More often than not, we’re modifying most cabinets to give our clients the best possible design. Modifications can include custom sizes, combining boxes to avoid seams in inset designs, adding special storage accessories, or finishing the ends in a specific manner just to name a few. The options are endless.

Bar height white kitchen island

2. Incorporate A Design Element with A Story

One of the easiest and most satisfying ways to set your kitchen apart from your friends’ kitchens (even if you have the exact same taste) is to incorporate something personal that tells part of your story. On more than one occasion, our clients have approached us with special pieces to include in their custom kitchen design – from hundred-year-old barn beams, they found in an outbuilding on their property, to a favorite light fixture that came with them each time they moved, to a custom colored range to match the label of their favorite bottle of champagne – incorporating these personal touches into our clients’ kitchen designs set them apart from their neighbors.

Custom farmhouse kitchen design with reclaimed beam

The vertical beam next to the staircase was salvaged from an old barn on this couple’s property. Having a piece with a story gives extra life to this farmhouse kitchen.

Don’t already have something you’d like to include in the new design? No problem! Choose one item that has yet to be selected and pick something you absolutely love that can act as a statement piece. It can be something semi-permanent like a light fixture, unique cabinet hardware, or backsplash tile, or it could be something you find on your own like vintage stools for the island or a beautiful painting to hang in the breakfast area.

orange range in a modern kitchen with mosaic tile backsplash

3. Plan Storage to Support Your Daily Habits

Just because you make coffee and take supplements every morning as part of a healthy lifestyle doesn’t mean they have to be out on the counter in full view 24/7. From everyday dishes to serving pieces, pantry items to charging stations, our kitchens are responsible for storing a LOT. When everything has a place where it’s easily accessible and hidden from view, you’re able to move more efficiently and feel better in your space without visual clutter. Planning ahead of time, which tasks take place in which zones of your kitchen will help your kitchen designer suggest the best storage solutions to help your day run more smoothly from the get-go.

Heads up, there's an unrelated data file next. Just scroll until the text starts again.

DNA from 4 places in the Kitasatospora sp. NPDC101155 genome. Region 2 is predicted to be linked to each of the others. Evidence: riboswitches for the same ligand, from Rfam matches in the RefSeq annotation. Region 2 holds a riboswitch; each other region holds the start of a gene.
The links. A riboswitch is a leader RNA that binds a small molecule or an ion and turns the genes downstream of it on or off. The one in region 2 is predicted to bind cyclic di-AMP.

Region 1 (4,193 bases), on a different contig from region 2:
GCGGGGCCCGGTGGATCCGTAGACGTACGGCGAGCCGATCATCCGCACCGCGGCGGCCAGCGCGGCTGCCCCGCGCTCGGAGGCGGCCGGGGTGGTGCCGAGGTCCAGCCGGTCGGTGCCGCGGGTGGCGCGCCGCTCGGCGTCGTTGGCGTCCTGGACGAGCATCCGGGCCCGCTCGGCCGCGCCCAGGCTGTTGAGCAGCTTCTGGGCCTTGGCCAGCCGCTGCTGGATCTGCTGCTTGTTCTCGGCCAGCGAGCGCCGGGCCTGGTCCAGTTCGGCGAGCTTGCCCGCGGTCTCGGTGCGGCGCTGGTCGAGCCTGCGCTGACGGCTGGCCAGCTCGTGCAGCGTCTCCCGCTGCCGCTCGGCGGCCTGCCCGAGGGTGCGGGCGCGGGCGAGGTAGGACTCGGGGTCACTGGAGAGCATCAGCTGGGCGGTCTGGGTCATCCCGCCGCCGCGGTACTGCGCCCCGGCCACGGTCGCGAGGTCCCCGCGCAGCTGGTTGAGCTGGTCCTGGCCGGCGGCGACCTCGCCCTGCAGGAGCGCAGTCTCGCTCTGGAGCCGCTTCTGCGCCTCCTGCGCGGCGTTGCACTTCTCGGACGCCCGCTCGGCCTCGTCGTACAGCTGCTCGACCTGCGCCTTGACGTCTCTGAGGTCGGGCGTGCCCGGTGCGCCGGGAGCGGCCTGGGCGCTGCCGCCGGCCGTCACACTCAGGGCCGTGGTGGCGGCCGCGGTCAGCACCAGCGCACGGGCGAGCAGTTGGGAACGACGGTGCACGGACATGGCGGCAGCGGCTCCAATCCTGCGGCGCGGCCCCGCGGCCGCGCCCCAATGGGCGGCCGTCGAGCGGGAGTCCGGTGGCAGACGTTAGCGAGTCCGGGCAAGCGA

Built-in coffee station

One of the best ways to make a kitchen more functional is to store items where they are used and not necessarily with like items. For example: Instead of keeping all glasses and mugs together in one cabinet, store drinking glasses near the refrigerator for access to filtered water, and store mugs near the coffee station. Customizing the design for the way you move in and around your kitchen saves time as you won’t be crisscrossing as often while you’re preparing meals, snacks, and everything in between.

Custom-designed spice and tray pull outs in peacock green kitchen island

Narrow, pull-out storage cabinets for cutting boards and spices were placed close to the cooktop for convenient access during prep.

Want to speak with someone about your custom kitchen design? Schedule a call to speak with one of our project developers. 

5 Modern Kitchen Design Must Haves

You’ve probably heard the old adage, “the kitchen is the heart of the home.” As cliché as it sounds, we couldn’t agree more. We’d argue it’s the most important room in the house, so we’ve compiled a list of five kitchen design must haves for a successful remodel. As a residential design-build remodeling firm, we see more requests for kitchen remodeling projects than any other room of the house. It’s where you spend time with your family, it’s where you nourish your body, it’s where you live.